The idea of philanthropy is very important to Amunrud, who said, “You have to get involved if you are going to be a part of the community. We always felt that in order to raise children in a good community, it takes the whole community to the raise children and the children should know that.”

With such a focus on giving back to this community, county and region, it is clear why Amunrud was chosen for the honor of Citizen of the Year, except to Amunrud himself.

“It was really surprising,” Amunrud said of finding out he was named Citizen of the Year. “Rita Bezdicek, who is with Kiwanis, came over and surprised me with that.  I was pretty much in shock. After it settled down it was a very nice feeling.

 “We’ve always been involved with the community in different capacities,” said Amunrud. And he doesn't plan to change that no matter where he is; in fact, he would like to become a veteran’s spokesperson and work with veterans outreach programs.

“My father was a WWII veteran and he suffered from post-traumatic stress disorder (PTSD), but it wasn't something people talked about,” he said. “Now that I've become educated with veterans affairs and have worked with the veterans I want to make people aware of the struggles these veterans are dealing with.”

Amunrud, who was diagnosed with PTSD in 2009, says he wants to be an example to show those struggling with the disorder that they can get through this with some help and therapy.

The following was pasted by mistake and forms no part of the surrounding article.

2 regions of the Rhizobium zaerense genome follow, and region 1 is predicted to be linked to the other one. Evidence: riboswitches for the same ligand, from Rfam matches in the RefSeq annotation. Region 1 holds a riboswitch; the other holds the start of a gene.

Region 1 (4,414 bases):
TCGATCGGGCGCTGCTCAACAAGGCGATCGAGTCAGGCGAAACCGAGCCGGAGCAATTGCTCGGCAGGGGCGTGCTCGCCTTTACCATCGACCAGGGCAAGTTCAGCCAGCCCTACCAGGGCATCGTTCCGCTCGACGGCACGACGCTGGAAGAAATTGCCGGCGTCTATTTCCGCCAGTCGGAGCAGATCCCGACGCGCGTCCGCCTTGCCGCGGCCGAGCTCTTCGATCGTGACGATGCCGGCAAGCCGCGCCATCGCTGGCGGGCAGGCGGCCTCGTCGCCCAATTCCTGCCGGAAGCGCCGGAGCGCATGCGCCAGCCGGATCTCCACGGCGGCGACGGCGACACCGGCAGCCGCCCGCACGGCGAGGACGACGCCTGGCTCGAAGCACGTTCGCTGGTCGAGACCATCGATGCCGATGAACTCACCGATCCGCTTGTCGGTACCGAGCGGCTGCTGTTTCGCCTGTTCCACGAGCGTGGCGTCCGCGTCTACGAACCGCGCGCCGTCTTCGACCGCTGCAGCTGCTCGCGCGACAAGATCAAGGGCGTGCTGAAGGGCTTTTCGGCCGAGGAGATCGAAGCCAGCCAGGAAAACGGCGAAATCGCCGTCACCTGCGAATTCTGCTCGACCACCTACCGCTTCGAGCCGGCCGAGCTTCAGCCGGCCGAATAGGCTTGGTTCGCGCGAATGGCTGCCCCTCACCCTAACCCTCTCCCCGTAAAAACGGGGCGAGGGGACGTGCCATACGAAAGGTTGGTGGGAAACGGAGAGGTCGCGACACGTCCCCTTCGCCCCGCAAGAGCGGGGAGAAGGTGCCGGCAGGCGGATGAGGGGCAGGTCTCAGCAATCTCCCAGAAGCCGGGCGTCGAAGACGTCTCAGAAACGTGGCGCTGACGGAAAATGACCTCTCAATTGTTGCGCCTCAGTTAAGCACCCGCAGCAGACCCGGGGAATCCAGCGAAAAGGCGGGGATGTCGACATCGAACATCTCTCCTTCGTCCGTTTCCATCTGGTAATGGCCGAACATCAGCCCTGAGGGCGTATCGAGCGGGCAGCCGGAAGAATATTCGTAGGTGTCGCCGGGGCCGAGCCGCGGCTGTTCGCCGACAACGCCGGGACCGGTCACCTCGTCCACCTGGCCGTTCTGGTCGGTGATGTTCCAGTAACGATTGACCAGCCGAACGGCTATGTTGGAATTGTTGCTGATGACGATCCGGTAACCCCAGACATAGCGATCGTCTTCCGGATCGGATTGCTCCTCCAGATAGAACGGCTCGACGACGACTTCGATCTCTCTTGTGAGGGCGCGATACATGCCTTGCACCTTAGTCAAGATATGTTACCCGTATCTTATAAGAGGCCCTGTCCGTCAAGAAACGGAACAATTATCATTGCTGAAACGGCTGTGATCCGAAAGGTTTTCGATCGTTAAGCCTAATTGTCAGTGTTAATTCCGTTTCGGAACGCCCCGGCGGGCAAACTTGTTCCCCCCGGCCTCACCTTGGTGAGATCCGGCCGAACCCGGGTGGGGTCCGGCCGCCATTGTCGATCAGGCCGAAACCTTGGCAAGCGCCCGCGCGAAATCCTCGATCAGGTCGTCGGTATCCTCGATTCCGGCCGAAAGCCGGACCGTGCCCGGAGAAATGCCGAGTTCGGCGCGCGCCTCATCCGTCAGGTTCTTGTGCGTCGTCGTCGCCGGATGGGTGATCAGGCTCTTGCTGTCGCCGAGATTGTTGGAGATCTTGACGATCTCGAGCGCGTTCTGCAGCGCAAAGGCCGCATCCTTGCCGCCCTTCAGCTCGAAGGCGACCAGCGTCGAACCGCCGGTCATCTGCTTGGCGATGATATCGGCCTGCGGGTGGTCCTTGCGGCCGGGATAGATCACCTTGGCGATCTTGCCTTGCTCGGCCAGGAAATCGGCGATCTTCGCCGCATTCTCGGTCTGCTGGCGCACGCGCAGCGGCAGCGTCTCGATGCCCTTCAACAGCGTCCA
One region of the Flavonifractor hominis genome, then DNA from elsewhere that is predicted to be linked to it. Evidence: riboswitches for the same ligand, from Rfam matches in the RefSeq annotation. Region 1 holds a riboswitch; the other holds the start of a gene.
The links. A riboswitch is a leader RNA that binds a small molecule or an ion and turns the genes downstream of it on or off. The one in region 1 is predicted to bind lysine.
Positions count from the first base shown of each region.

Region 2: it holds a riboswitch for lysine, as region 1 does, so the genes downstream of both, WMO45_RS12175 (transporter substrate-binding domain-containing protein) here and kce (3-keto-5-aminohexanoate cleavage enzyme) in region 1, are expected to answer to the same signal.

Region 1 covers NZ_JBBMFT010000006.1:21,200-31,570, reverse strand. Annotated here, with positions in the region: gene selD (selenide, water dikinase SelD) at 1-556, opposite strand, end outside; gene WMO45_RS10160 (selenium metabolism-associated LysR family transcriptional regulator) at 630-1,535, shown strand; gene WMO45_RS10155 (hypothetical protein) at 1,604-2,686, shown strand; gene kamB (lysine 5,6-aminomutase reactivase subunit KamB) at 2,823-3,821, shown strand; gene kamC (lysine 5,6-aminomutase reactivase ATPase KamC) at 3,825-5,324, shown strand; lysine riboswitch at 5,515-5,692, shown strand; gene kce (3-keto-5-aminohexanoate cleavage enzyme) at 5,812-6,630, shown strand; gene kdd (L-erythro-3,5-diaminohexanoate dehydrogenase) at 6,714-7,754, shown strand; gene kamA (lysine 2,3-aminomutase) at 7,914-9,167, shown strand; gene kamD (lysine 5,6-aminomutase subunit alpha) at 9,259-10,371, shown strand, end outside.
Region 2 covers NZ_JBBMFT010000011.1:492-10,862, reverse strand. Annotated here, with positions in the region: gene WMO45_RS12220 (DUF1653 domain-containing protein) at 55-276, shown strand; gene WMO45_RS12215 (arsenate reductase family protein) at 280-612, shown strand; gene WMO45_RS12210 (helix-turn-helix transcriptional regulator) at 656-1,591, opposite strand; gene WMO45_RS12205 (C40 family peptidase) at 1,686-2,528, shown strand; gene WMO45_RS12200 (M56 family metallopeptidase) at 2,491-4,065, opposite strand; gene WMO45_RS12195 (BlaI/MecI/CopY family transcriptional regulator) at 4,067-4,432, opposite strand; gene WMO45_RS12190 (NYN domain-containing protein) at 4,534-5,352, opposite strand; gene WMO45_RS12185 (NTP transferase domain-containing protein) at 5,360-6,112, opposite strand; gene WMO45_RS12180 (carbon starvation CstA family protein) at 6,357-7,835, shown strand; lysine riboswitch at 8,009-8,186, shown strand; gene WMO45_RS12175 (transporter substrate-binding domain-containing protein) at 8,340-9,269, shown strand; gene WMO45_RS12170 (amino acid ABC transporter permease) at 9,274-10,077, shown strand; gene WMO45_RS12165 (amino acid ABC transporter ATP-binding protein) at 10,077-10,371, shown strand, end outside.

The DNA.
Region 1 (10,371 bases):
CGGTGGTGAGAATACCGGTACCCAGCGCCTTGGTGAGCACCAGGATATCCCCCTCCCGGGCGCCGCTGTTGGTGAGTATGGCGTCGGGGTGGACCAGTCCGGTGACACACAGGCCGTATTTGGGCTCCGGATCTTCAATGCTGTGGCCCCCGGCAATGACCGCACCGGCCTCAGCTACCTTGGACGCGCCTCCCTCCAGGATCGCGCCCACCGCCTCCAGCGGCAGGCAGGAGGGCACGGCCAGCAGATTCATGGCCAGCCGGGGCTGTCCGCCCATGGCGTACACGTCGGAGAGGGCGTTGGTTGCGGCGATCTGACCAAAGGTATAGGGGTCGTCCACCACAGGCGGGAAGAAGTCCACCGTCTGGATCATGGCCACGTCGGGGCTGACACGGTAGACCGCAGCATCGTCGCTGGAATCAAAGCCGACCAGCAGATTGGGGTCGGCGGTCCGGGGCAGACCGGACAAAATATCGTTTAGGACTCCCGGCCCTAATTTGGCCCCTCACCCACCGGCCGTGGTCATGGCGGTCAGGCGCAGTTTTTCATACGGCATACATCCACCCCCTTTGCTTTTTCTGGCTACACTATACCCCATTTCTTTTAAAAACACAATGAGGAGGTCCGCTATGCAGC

“I want to say to those veterans, you can get passed this if you open yourself up to allowing those people who are trained to help guide you,” he said.

In the little spare time he has, Amunrud has been going back to school to study organizational behavior, so he can volunteer at hospitals, clinics and self-help groups.

And now as Amunrud and his wife prepare to move on to their next journey he is honored to get such a great send off from the community and Kiwanis.

“It is a wonderful thing to be recognized by the community and by Kiwanis.  I’m very grateful and thankful. It is a very wonderful way of saying thank you for the things my wife and I have done as part of the community. And it gives us a chance to say goodbye,” he said. “We are not leaving permanently; we have many great friends here and we will continue to come and visit. We thought we’d live out our lives here, but our lives have changed so we have to go where we are needed. We look at it as we are turning the page for a new adventure.”

Amunrud will be honored at the Kiwanis Citizen of the Year ceremony on Sunday, Oct. 18, with refreshments being served at 1 p.m. and the program beginning at 1:30 p.m. All donations will be given to the Citizen of the Year Kiwanis Scholarship.